# Example of what goes wrong with the functor category $D^C$ if $C$ is not small?

Typically, when defining the functor category $\mathcal{D}^\mathcal{C}$, where objects are functors $\mathcal{C}\rightarrow\mathcal{D}$ and the morphisms between such objects $F,G$ are the natural transformations $F\rightarrow G$ with the obvious composition and identities, one requires the category $\mathcal{C}$ to be small, i.e. that its objects form a set. $\mathcal{D}$ can be any category.

I've always thought that the reason for the smallness requirement on $\mathcal{C}$ is that "surely you'll get into trouble with the morphisms $F\rightarrow G$ in $\mathcal{D}^\mathcal{C}$ potentially not forming a set otherwise", and I've never given it much thought.

Now, does anyone know of an example which fixes a large category $\mathcal{C}$, a category $\mathcal{D}$ and two functors $F,G:\mathcal{C}\rightarrow\mathcal{D}$ such that that the collection of natural transformations $F\rightarrow G$ does not form a set? I've always thought in the back of my head that this should be easily doable with $\mathcal{C}=\mathcal{D}=\mathrm{Set}$ and some simple functors $F,G:\mathcal{C}\rightarrow\mathcal{D}$ by somehow cooking up at least one natural transformation $F\rightarrow G$ for each object of $\mathcal{C}$, i.e. for each set. Maybe my set theory fu is just weak.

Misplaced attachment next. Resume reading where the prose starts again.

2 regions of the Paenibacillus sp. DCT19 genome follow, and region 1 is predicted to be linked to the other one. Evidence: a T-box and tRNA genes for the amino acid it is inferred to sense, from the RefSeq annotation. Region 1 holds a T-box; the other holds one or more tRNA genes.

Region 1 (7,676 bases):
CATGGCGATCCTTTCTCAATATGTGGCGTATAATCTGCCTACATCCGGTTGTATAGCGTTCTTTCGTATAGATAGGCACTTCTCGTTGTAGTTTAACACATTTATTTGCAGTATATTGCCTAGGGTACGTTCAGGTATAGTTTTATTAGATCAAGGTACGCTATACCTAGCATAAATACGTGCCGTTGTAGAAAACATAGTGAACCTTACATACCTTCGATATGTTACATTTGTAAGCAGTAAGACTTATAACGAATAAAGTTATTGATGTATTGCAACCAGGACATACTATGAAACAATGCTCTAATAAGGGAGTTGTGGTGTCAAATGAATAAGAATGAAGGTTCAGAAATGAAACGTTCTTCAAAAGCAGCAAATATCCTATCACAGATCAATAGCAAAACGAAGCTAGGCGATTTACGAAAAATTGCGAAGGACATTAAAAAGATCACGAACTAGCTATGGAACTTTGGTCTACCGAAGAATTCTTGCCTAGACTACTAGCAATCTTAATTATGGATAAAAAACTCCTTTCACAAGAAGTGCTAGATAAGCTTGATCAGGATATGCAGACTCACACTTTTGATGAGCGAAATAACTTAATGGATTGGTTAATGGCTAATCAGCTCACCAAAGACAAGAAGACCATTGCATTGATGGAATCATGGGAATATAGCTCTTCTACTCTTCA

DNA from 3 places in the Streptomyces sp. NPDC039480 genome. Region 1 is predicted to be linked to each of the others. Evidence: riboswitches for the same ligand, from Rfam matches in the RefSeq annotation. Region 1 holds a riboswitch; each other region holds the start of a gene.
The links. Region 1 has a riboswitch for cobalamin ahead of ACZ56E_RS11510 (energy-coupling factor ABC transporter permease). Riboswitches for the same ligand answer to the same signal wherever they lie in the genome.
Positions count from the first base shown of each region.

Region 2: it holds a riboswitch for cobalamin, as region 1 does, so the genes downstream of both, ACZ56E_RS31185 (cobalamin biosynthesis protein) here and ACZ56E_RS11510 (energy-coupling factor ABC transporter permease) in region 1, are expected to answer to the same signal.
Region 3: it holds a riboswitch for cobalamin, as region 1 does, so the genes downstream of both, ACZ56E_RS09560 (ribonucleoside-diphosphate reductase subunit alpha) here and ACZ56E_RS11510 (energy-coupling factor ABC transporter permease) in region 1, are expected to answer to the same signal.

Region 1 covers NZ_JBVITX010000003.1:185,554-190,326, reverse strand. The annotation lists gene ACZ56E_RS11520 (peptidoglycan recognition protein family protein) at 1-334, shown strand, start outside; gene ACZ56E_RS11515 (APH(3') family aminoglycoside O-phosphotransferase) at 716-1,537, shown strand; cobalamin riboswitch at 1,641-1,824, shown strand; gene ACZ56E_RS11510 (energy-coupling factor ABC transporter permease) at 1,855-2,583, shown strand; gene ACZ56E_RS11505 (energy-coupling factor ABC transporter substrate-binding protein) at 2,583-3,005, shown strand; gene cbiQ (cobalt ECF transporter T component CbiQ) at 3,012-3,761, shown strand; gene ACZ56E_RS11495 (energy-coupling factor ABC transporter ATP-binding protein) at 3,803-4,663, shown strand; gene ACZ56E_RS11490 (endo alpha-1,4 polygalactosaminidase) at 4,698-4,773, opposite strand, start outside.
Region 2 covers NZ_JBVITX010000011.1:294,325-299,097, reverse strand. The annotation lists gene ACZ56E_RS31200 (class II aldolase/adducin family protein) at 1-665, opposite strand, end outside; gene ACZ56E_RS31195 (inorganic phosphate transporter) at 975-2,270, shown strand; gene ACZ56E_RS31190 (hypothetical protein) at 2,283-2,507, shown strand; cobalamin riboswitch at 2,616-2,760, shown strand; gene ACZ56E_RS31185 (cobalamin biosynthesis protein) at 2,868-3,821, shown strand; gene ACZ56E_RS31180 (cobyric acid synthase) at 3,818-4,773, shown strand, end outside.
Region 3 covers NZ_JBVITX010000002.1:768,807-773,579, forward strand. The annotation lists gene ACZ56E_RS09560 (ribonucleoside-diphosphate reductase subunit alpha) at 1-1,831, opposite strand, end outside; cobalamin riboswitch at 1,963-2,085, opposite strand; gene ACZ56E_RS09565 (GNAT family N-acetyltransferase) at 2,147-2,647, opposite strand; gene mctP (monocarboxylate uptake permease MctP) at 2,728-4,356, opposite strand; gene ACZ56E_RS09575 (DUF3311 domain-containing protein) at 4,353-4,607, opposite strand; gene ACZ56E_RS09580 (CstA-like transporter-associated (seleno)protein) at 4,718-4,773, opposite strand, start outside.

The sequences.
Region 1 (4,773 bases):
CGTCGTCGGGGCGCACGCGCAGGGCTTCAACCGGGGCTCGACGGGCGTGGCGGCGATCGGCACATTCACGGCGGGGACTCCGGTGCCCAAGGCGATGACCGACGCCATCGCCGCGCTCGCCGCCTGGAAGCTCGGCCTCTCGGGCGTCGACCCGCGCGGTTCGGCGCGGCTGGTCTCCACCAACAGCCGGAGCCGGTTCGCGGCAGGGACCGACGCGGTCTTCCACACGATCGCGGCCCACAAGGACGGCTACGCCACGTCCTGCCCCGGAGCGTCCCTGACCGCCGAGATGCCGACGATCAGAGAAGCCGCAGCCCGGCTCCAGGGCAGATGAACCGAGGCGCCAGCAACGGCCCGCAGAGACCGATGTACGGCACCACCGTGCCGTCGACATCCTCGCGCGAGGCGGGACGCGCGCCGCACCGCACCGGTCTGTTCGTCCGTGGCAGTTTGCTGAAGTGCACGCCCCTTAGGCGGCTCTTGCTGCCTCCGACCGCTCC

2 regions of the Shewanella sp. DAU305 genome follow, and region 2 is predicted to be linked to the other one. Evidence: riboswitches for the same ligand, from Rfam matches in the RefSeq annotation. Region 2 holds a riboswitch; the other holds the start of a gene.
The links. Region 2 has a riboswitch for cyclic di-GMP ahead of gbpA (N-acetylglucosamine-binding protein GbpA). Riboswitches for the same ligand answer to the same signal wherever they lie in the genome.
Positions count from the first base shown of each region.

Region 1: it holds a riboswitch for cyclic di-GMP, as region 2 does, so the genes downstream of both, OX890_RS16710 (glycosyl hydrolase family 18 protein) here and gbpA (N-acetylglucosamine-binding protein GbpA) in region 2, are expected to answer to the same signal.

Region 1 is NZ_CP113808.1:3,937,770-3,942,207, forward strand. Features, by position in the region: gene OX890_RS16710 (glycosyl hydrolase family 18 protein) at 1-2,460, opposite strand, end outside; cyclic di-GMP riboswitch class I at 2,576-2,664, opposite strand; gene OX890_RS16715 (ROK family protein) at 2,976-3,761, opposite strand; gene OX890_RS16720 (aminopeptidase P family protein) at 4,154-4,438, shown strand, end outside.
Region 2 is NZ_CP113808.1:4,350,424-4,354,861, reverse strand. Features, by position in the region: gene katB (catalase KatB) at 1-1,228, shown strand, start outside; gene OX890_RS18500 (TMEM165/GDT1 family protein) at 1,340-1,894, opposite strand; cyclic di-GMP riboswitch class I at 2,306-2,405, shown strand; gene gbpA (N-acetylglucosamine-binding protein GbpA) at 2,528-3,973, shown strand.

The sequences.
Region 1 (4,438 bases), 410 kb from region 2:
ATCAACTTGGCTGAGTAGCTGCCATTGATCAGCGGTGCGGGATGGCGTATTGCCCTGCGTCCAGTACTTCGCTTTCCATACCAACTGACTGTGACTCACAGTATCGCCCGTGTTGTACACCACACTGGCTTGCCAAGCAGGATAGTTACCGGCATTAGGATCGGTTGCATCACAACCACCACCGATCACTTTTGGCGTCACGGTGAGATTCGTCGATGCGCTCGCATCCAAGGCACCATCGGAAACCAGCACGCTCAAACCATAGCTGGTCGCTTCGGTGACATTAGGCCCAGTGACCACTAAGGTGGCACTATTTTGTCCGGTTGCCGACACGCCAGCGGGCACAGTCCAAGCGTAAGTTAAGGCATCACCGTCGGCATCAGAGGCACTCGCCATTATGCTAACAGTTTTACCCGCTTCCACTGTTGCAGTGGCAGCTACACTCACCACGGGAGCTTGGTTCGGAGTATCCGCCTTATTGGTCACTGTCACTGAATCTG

I could of course just be missing something basic here. I'm asking because the books I've checked tend to just state $\mathcal{C}$ must be small. Apologies if this is all trivial!

## 1 Answer

Hi,

let C be a discrete category (i.e. the only morphisms in C are the identity morphisms) and let D be the category consisting of two objects 0 and 1 and (apart from the identity morphisms) two parallel arrows $0\rightrightarrows 1$. Consider the constant functors F with value 0 and G with value 1. A natural transformation $F\to G$ corresponds to the choice of an element in a set of two elements for every object of C so that the conglomerate of all natural transformations $F\to G$ can be identified with the power conglomerate of Ob(C). This is not a set unless Ob(C) is a set.

• Thanks! I'm glad it was as simple as the back of my head thought it was, although I was obviously a bit off in my actual construction.
– gspr
Sep 17, 2010 at 8:49